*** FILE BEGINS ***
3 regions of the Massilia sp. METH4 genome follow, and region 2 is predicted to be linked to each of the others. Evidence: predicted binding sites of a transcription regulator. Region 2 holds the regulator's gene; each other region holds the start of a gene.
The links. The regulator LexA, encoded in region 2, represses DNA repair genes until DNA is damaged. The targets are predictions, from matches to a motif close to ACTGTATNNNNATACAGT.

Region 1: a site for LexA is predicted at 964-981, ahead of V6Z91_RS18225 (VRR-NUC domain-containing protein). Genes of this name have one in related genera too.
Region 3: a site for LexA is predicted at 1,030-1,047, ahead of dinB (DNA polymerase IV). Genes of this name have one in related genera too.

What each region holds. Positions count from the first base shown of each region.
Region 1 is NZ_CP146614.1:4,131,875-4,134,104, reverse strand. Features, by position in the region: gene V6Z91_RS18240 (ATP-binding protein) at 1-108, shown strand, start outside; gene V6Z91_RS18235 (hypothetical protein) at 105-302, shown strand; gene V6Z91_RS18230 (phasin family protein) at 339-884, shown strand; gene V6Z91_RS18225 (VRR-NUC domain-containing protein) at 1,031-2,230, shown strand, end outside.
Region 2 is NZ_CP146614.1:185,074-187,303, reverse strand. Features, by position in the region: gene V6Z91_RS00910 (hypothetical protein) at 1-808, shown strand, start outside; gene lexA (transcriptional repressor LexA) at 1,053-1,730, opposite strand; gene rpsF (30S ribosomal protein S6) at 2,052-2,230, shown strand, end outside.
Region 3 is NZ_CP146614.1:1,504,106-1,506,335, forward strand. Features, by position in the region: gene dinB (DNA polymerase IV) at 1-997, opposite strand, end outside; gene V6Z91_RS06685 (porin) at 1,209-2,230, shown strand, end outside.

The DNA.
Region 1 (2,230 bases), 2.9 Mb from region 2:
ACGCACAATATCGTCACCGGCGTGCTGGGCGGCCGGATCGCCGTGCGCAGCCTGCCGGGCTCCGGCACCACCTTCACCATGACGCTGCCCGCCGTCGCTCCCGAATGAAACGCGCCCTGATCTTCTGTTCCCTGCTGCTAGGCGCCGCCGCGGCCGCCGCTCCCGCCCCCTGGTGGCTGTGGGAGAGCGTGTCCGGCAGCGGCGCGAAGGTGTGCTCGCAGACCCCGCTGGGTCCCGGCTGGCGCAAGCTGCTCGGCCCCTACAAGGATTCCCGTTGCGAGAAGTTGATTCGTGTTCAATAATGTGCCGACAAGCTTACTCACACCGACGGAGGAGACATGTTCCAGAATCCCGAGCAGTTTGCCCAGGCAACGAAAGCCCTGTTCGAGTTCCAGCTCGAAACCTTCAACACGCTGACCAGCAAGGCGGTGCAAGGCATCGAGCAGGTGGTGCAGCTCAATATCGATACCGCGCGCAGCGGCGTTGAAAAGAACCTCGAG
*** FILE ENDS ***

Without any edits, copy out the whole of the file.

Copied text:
3 regions of the Massilia sp. METH4 genome follow, and region 2 is predicted to be linked to each of the others. Evidence: predicted binding sites of a transcription regulator. Region 2 holds the regulator's gene; each other region holds the start of a gene.
The links. The regulator LexA, encoded in region 2, represses DNA repair genes until DNA is damaged. The targets are predictions, from matches to a motif close to ACTGTATNNNNATACAGT.

Region 1: a site for LexA is predicted at 964-981, ahead of V6Z91_RS18225 (VRR-NUC domain-containing protein). Genes of this name have one in related genera too.
Region 3: a site for LexA is predicted at 1,030-1,047, ahead of dinB (DNA polymerase IV). Genes of this name have one in related genera too.

What each region holds. Positions count from the first base shown of each region.
Region 1 is NZ_CP146614.1:4,131,875-4,134,104, reverse strand. Features, by position in the region: gene V6Z91_RS18240 (ATP-binding protein) at 1-108, shown strand, start outside; gene V6Z91_RS18235 (hypothetical protein) at 105-302, shown strand; gene V6Z91_RS18230 (phasin family protein) at 339-884, shown strand; gene V6Z91_RS18225 (VRR-NUC domain-containing protein) at 1,031-2,230, shown strand, end outside.
Region 2 is NZ_CP146614.1:185,074-187,303, reverse strand. Features, by position in the region: gene V6Z91_RS00910 (hypothetical protein) at 1-808, shown strand, start outside; gene lexA (transcriptional repressor LexA) at 1,053-1,730, opposite strand; gene rpsF (30S ribosomal protein S6) at 2,052-2,230, shown strand, end outside.
Region 3 is NZ_CP146614.1:1,504,106-1,506,335, forward strand. Features, by position in the region: gene dinB (DNA polymerase IV) at 1-997, opposite strand, end outside; gene V6Z91_RS06685 (porin) at 1,209-2,230, shown strand, end outside.

The DNA.
Region 1 (2,230 bases), 2.9 Mb from region 2:
ACGCACAATATCGTCACCGGCGTGCTGGGCGGCCGGATCGCCGTGCGCAGCCTGCCGGGCTCCGGCACCACCTTCACCATGACGCTGCCCGCCGTCGCTCCCGAATGAAACGCGCCCTGATCTTCTGTTCCCTGCTGCTAGGCGCCGCCGCGGCCGCCGCTCCCGCCCCCTGGTGGCTGTGGGAGAGCGTGTCCGGCAGCGGCGCGAAGGTGTGCTCGCAGACCCCGCTGGGTCCCGGCTGGCGCAAGCTGCTCGGCCCCTACAAGGATTCCCGTTGCGAGAAGTTGATTCGTGTTCAATAATGTGCCGACAAGCTTACTCACACCGACGGAGGAGACATGTTCCAGAATCCCGAGCAGTTTGCCCAGGCAACGAAAGCCCTGTTCGAGTTCCAGCTCGAAACCTTCAACACGCTGACCAGCAAGGCGGTGCAAGGCATCGAGCAGGTGGTGCAGCTCAATATCGATACCGCGCGCAGCGGCGTTGAAAAGAACCTCGAG